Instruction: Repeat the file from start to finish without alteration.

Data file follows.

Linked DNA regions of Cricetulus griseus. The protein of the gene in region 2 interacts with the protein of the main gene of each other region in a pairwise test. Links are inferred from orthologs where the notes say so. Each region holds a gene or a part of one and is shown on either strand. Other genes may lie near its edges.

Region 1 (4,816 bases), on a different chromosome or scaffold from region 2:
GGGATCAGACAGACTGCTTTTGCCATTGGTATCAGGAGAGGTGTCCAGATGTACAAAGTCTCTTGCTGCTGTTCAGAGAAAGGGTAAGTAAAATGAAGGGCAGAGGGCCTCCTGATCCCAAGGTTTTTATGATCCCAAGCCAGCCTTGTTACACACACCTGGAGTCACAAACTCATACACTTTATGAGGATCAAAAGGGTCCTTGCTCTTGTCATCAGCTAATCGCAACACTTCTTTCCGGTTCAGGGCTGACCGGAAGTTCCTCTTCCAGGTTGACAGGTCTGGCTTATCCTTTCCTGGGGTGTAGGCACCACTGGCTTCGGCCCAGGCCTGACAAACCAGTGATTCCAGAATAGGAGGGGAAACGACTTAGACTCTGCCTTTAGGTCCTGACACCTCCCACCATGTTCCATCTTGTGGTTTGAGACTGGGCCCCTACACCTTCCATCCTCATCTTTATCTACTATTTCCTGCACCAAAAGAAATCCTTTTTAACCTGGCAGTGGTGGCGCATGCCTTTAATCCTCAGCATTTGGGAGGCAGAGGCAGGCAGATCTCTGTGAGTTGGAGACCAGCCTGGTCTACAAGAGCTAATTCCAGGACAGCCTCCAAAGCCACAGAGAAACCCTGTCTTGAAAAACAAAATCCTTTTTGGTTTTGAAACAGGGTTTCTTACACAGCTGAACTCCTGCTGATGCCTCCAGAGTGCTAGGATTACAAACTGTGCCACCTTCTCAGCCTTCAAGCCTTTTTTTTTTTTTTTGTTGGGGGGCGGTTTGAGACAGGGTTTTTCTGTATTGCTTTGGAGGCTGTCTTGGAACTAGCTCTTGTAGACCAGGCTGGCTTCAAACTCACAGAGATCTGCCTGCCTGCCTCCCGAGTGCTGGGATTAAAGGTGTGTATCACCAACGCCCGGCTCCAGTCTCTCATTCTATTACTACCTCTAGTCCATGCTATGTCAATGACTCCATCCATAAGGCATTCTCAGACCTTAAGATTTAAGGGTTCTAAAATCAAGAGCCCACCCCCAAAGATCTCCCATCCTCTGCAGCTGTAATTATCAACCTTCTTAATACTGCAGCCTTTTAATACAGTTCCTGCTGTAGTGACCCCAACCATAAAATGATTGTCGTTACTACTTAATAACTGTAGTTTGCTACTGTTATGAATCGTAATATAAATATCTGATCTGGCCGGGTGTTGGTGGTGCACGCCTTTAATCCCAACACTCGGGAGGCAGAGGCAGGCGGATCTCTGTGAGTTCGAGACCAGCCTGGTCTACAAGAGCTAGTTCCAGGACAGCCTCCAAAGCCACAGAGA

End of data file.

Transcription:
Linked DNA regions of Cricetulus griseus. The protein of the gene in region 2 interacts with the protein of the main gene of each other region in a pairwise test. Links are inferred from orthologs where the notes say so. Each region holds a gene or a part of one and is shown on either strand. Other genes may lie near its edges.

Region 1 (4,816 bases), on a different chromosome or scaffold from region 2:
GGGATCAGACAGACTGCTTTTGCCATTGGTATCAGGAGAGGTGTCCAGATGTACAAAGTCTCTTGCTGCTGTTCAGAGAAAGGGTAAGTAAAATGAAGGGCAGAGGGCCTCCTGATCCCAAGGTTTTTATGATCCCAAGCCAGCCTTGTTACACACACCTGGAGTCACAAACTCATACACTTTATGAGGATCAAAAGGGTCCTTGCTCTTGTCATCAGCTAATCGCAACACTTCTTTCCGGTTCAGGGCTGACCGGAAGTTCCTCTTCCAGGTTGACAGGTCTGGCTTATCCTTTCCTGGGGTGTAGGCACCACTGGCTTCGGCCCAGGCCTGACAAACCAGTGATTCCAGAATAGGAGGGGAAACGACTTAGACTCTGCCTTTAGGTCCTGACACCTCCCACCATGTTCCATCTTGTGGTTTGAGACTGGGCCCCTACACCTTCCATCCTCATCTTTATCTACTATTTCCTGCACCAAAAGAAATCCTTTTTAACCTGGCAGTGGTGGCGCATGCCTTTAATCCTCAGCATTTGGGAGGCAGAGGCAGGCAGATCTCTGTGAGTTGGAGACCAGCCTGGTCTACAAGAGCTAATTCCAGGACAGCCTCCAAAGCCACAGAGAAACCCTGTCTTGAAAAACAAAATCCTTTTTGGTTTTGAAACAGGGTTTCTTACACAGCTGAACTCCTGCTGATGCCTCCAGAGTGCTAGGATTACAAACTGTGCCACCTTCTCAGCCTTCAAGCCTTTTTTTTTTTTTTTGTTGGGGGGCGGTTTGAGACAGGGTTTTTCTGTATTGCTTTGGAGGCTGTCTTGGAACTAGCTCTTGTAGACCAGGCTGGCTTCAAACTCACAGAGATCTGCCTGCCTGCCTCCCGAGTGCTGGGATTAAAGGTGTGTATCACCAACGCCCGGCTCCAGTCTCTCATTCTATTACTACCTCTAGTCCATGCTATGTCAATGACTCCATCCATAAGGCATTCTCAGACCTTAAGATTTAAGGGTTCTAAAATCAAGAGCCCACCCCCAAAGATCTCCCATCCTCTGCAGCTGTAATTATCAACCTTCTTAATACTGCAGCCTTTTAATACAGTTCCTGCTGTAGTGACCCCAACCATAAAATGATTGTCGTTACTACTTAATAACTGTAGTTTGCTACTGTTATGAATCGTAATATAAATATCTGATCTGGCCGGGTGTTGGTGGTGCACGCCTTTAATCCCAACACTCGGGAGGCAGAGGCAGGCGGATCTCTGTGAGTTCGAGACCAGCCTGGTCTACAAGAGCTAGTTCCAGGACAGCCTCCAAAGCCACAGAGA